The Value of Membership

"I could not have survived 30 years in school business without the support I've received from ASBO. No matter how much you may think your problem is unique, it's not. I've always found support from colleagues facing the same issues no matter where they work, and I've shared solutions. We have a lot to learn from one another, so I value my memberships in Tri-State ASBO, New Hampshire ASBO, Vermont ASBO, and ASBO International."
 
—John Aubin, South Burlington School District, South Burlington, Vermont
Member since 1992

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Ed Latka

Member Spotlight from July 20, 2017

Some might say that to reach your potential as a school business official, you have to be fearless about taking on challenges. Meet Ed Latka, secretary treasurer for St. Thomas Aquinas RCSRD in Leduc, Alberta.

Ed began his school business career as a director of finance 22 years ago and for the past 14 years has served as a secretary treasurer. Prior to arriving here about a year ago, he had served in four public school districts, learning something new in each one and bringing that experience to his next position.

While public school districts can cover vast geographical areas—his last district was 6,000 square miles—Ed explains that Catholic school districts are formed based on the Catholics in a given area seeking a Catholic education. St. Thomas Aquinas RCSRD spans about 1,000 square miles and its student population is growing. Enrollment has increased by 33% in the past five years, naturally leading to capital facility growth.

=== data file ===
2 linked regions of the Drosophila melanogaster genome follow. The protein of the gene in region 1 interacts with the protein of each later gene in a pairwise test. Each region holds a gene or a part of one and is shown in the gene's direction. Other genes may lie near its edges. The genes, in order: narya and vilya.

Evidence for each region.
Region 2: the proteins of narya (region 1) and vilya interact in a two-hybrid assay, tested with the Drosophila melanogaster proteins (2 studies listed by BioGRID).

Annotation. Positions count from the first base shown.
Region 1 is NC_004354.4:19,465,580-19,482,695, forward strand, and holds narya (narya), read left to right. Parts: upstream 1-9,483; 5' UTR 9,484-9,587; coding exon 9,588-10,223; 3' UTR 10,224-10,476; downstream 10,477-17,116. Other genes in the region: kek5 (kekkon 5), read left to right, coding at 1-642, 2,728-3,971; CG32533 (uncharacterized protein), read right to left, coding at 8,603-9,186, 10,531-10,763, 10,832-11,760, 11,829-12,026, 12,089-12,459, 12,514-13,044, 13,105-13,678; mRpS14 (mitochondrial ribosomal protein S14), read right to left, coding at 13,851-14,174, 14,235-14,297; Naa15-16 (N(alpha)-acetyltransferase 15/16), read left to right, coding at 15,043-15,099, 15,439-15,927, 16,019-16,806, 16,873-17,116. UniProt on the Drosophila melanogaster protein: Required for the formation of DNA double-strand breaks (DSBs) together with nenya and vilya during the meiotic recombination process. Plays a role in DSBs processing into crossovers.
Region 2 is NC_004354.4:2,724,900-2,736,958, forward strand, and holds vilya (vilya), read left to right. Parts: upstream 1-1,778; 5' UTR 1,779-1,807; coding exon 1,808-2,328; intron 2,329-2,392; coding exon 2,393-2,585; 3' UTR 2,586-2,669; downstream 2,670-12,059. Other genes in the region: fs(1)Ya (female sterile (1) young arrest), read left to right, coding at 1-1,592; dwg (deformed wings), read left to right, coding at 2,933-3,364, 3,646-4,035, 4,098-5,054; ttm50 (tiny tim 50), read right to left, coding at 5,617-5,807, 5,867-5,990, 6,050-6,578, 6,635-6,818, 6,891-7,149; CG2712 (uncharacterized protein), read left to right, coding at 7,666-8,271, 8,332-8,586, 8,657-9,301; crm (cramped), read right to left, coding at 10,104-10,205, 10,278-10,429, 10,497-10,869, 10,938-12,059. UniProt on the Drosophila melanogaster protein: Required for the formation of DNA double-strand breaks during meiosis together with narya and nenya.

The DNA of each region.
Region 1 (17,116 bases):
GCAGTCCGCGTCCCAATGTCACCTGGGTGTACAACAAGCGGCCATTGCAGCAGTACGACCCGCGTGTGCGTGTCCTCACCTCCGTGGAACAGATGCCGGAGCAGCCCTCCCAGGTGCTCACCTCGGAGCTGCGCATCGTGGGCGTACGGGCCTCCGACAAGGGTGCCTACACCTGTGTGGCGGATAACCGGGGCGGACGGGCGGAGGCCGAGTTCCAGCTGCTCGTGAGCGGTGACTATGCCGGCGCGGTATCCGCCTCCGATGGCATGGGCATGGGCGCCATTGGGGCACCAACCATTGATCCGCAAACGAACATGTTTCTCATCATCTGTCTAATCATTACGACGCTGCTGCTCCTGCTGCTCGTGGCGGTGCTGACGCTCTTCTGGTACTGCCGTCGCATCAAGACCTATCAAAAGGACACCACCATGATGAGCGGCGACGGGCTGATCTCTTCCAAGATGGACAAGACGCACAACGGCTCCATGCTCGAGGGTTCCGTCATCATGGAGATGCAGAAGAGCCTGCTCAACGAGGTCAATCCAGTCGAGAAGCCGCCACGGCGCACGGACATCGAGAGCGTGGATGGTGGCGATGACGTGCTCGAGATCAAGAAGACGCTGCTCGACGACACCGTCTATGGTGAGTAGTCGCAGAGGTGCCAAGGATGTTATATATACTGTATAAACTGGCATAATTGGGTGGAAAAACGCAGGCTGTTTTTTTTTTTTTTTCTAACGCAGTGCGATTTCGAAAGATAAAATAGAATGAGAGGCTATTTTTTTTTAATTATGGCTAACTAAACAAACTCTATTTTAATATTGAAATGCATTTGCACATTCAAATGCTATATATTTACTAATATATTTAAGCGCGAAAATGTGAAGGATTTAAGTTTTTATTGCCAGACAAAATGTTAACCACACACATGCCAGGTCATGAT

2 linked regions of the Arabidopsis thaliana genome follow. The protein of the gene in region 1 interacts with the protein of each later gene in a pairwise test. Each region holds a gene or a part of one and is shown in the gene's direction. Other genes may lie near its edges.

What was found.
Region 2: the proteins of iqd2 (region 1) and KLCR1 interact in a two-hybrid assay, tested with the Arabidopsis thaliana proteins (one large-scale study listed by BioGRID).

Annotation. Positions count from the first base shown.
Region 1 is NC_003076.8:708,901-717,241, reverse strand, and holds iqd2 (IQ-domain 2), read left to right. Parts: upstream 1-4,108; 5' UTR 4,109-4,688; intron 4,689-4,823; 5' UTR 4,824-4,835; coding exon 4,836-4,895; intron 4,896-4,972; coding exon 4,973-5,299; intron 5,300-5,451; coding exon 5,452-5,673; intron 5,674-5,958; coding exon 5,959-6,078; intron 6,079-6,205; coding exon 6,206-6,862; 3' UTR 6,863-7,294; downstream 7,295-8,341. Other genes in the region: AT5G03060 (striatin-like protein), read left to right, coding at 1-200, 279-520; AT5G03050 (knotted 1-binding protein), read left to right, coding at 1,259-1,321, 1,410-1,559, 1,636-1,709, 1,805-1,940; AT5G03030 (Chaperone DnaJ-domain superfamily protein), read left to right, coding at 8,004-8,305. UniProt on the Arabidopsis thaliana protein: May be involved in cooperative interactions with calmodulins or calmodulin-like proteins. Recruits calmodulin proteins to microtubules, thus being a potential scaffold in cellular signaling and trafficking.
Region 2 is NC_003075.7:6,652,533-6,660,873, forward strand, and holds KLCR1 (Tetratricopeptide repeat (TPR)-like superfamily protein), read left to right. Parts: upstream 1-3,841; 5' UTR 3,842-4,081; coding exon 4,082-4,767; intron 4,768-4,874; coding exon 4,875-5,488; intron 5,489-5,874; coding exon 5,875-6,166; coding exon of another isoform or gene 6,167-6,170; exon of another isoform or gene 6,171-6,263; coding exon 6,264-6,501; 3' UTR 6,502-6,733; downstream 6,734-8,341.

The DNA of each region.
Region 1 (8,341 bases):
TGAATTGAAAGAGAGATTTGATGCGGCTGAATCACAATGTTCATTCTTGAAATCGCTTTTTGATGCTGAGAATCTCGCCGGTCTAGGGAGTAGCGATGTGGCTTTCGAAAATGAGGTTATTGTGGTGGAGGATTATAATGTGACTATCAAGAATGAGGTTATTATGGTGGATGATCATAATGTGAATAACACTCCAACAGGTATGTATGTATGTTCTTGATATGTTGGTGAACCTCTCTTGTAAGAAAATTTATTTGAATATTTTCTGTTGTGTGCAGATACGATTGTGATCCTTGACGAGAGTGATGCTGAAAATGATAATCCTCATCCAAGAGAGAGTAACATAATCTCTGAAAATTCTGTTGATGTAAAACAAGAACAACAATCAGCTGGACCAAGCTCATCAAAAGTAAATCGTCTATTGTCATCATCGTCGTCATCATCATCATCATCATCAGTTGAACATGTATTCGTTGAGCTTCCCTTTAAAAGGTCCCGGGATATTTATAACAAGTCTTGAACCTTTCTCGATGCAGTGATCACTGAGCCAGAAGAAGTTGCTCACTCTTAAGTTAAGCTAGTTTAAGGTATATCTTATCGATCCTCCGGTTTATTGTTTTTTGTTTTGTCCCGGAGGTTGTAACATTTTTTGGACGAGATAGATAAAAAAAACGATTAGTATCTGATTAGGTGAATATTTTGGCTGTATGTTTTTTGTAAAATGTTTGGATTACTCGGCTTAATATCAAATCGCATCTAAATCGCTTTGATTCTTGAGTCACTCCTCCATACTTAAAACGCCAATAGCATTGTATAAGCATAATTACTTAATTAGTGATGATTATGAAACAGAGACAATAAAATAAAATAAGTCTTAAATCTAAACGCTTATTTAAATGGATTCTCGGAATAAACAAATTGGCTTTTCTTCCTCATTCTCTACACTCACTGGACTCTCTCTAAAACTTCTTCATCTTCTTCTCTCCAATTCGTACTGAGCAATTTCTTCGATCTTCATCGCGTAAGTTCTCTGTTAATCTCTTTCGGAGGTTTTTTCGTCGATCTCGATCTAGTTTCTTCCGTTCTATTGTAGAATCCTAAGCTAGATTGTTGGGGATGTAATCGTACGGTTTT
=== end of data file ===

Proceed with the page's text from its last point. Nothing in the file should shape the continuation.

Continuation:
“Approximately every four years, we look at whether we need new facilities,” Ed says. In January of this year, the district opened its 11th school (serving grades K–8); the 12th school (grades 4–9) is slated to open in September.

For Ed, who describes himself as either a “beacon for change” or, jokingly of course, a “cautionary tale,” says his biggest challenge has been to hold off on making immediate changes when transitioning to each new district. He recalls advice from his mentor, a previous superintendent, who advised him to honor the past as he moved into the future.

“I focus on the fact that I am a new person coming into their environment,” Ed says. “I adapt to how they think and the district culture and processes. Everyone is working to accomplish the same thing, just perhaps via a different road. I see what their road looks like and where have they traveled. They managed before I got there, so I adapt and then gradually introduce improvements to the way things are done.”

This approach throughout the years has endeared him to his trustees, who have said to peers in other districts, “You’re stealing our Ed!” upon his transition to a new position. “Having such a strong relationship with elected officials is great,” Ed says. “I stay true to the sense of trust that I’ve earned.”

For one who had never been east of Alberta until he left for college in Ontario, Ed is now a well-seasoned traveler and his sense of adventure certainly spurs him. He has been to six of the seven continents—only Australia remains on his bucket list—and has never been known to turn down a dare. Should you meet him at an upcoming conference, ask him to share the story of swinging off a rope attached to a tree top on the edge of a cliff, barely missing the rocks before landing safely in the lake below!

Connect with Ed on the Global School Business Network

Want to be an ASBO International featured member? Email Theresa Boulware, membership manager. We love to share our members’ stories!